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DCKit Donating Member (1000+ posts) Send PM | Profile | Ignore Mon Nov-28-11 07:54 AM
Response to Original message
6. Try that when cooking fish sticks or any other frozen, prepared food.
Fish sticks cooked from room temperature are soggy. I like to bake bread in a preheated oven as well.

If you want to save energy, use your oven when you need the extra heat in the house (aka "winter"), and it's zero sum.
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pipoman Donating Member (1000+ posts) Send PM | Profile | Ignore Mon Nov-28-11 07:57 AM
Response to Reply #6
10. Frozen pizza too..like soggy crust? Don't preheat..
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LynneSin Donating Member (1000+ posts) Send PM | Profile | Ignore Mon Nov-28-11 07:56 AM
Response to Original message
7. I rarely pre-heat my oven. Usually an extra 1-2 on the cook time will do just as well.
Edited on Mon Nov-28-11 07:56 AM by LynneSin
And when I'm done cooking I turn off the oven and open the door - no reason why that heat should stay trapped when I could warm the kitchen I am in.
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ProfessorGAC Donating Member (1000+ posts) Send PM | Profile | Ignore Mon Nov-28-11 10:27 AM
Response to Reply #7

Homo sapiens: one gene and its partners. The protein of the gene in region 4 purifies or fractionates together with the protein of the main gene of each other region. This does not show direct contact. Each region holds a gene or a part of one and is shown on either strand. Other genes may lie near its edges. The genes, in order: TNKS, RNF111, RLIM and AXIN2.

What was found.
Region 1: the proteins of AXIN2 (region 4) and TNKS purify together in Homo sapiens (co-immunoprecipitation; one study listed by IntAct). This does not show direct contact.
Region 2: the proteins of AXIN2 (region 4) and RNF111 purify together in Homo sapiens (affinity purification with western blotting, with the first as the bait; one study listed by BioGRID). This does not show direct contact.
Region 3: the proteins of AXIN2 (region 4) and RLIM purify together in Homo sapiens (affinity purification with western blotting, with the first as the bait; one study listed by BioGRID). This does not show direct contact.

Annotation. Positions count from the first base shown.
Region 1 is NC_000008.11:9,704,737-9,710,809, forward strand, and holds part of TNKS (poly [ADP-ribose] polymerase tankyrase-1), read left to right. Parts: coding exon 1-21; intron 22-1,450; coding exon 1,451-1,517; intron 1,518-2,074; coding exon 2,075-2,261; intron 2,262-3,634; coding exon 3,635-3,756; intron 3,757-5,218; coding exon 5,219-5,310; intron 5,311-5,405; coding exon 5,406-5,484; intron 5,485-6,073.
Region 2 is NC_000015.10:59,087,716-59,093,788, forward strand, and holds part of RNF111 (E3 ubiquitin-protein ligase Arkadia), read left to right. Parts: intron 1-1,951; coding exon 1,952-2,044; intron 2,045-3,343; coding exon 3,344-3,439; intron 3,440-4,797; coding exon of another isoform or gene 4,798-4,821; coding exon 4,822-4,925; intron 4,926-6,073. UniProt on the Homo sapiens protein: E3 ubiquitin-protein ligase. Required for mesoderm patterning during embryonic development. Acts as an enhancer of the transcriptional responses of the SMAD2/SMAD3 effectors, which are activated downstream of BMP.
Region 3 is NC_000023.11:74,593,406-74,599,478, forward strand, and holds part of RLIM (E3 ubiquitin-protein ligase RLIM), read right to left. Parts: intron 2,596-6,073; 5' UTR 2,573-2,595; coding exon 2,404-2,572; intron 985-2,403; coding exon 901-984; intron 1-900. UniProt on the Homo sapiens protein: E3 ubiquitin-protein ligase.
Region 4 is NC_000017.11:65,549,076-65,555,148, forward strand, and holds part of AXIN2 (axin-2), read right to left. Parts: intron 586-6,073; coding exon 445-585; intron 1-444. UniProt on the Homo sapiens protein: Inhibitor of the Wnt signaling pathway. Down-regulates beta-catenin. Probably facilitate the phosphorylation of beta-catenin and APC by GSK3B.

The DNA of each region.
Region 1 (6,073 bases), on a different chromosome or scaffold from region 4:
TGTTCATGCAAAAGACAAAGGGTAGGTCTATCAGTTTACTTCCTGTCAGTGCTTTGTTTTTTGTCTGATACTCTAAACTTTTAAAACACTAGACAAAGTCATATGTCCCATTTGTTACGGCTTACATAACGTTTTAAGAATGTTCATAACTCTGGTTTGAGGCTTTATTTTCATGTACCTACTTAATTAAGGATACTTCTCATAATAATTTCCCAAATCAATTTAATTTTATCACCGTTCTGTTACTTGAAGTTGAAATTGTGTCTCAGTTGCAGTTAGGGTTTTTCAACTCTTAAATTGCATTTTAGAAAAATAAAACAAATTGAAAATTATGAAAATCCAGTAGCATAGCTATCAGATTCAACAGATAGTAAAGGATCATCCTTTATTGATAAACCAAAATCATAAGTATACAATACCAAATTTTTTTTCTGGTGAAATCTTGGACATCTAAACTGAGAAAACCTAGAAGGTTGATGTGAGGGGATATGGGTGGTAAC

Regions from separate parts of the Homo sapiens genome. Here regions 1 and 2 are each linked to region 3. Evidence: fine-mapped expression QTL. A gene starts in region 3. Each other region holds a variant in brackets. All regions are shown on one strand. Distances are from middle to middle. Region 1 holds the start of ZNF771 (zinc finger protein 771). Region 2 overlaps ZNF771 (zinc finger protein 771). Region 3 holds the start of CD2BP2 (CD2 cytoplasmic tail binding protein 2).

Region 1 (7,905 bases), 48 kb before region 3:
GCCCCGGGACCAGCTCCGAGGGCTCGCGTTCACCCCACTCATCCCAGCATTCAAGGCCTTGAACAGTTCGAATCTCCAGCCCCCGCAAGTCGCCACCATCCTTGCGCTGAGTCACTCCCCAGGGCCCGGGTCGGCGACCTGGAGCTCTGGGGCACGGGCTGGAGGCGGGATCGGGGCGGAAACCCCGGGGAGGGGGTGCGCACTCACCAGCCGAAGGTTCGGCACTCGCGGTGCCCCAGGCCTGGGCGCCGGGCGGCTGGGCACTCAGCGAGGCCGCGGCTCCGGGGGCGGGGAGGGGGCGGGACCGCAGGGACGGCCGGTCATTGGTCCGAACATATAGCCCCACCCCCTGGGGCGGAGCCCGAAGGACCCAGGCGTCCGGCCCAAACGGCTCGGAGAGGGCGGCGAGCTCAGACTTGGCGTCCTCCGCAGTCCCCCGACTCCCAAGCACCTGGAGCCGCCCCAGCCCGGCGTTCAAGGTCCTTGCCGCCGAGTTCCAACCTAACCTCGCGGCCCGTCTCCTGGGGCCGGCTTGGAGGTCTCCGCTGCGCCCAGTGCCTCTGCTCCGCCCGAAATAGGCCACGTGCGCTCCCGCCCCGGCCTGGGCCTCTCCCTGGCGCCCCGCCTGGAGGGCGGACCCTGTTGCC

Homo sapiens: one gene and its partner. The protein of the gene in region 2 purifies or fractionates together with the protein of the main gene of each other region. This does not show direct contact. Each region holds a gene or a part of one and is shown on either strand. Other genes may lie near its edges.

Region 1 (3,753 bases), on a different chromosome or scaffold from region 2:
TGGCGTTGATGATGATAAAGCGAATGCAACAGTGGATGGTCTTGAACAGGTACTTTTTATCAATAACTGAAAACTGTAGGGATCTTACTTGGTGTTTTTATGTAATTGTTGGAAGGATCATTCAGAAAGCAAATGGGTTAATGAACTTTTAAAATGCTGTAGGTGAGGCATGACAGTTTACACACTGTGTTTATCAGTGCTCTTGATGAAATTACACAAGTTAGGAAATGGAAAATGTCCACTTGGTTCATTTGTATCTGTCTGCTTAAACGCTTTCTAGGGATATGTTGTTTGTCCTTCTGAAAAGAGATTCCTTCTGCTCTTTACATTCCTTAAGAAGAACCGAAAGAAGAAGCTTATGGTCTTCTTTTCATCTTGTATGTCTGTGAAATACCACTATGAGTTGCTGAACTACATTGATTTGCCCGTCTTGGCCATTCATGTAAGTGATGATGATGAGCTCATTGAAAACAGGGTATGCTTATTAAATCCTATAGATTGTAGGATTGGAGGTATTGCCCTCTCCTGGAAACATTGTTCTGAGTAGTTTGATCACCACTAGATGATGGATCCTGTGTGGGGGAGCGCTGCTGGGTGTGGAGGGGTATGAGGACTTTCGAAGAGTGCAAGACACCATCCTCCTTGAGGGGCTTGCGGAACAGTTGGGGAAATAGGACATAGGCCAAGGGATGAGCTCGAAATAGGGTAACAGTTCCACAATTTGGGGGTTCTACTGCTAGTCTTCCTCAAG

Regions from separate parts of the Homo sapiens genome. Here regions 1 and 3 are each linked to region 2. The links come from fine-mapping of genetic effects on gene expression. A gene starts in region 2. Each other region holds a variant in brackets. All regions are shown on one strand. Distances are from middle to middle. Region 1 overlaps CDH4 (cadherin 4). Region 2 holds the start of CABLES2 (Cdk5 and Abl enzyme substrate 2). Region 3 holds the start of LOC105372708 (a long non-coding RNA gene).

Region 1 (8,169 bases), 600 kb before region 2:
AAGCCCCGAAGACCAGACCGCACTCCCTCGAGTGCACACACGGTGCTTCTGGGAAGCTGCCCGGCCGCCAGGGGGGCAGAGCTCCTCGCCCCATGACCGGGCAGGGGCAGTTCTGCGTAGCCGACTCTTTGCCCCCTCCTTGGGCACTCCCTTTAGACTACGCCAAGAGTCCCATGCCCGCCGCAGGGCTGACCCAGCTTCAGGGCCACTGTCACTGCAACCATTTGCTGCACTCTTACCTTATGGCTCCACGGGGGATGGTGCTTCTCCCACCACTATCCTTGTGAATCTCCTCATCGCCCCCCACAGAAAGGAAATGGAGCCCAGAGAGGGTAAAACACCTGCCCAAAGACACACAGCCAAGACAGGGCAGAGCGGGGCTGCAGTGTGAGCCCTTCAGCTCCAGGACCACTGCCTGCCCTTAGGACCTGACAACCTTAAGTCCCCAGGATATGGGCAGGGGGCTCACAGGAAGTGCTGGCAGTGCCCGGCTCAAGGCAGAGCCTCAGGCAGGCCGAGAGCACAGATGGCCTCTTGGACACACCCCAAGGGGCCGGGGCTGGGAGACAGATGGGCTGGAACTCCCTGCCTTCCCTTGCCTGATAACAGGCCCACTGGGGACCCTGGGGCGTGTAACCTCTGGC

71. You Don't Have To Open The Door, Lynne
The heat is still going to release to the room, whether the door is open or not. Sure, it takes a little longer, but BTU's are BTU's. Opening the door could leave a risk situation where you touch the edge or internal of the door and get burned.

You'll still get the waste hear and minimize risk by leaving it closed.
GAC
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DCKit Donating Member (1000+ posts) Send PM | Profile | Ignore Mon Nov-28-11 11:26 PM
Response to Reply #7
123. Doesn't matter either way.
If the door is kept closed, it'll just release the heat more slowly. It's not as if the heat has anywhere else to go but the kitchen.
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elias7 Donating Member (913 posts) Send PM | Profile | Ignore Mon Nov-28-11 07:56 AM
Response to Original message
8. Makes no sense
I always thought preheating meant wait for the oven temp to hit cooking temp before putting food in. Doesn't matter if the food is sitting outside the oven or inside the oven while it heats up over 5-10 minutes. Better control if you wait, it seems to me.

What I want to know is if people actually preheat their oven for a half hour, which would be a waste, albeit not a huge one from a kilowatt standpoint.

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pipoman Donating Member (1000+ posts) Send PM | Profile | Ignore Mon Nov-28-11 08:02 AM
Response to Reply #8
13. Good catch...if it takes your oven 30 minutes to preheat, you'd better preheat
or buy a new oven..
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kristopher Donating Member (1000+ posts) Send PM | Profile | Ignore Mon Nov-28-11 08:05 AM
Response to Reply #8
14. Read these answers to "How long should you preheat your oven..."
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FSogol Donating Member (1000+ posts) Send PM | Profile | Ignore Mon Nov-28-11 08:20 AM
Response to Reply #14
23. Do people really use Yahoo Answers for anything? The one or two good answers are
always drowned out by the dozens of idiotic answers.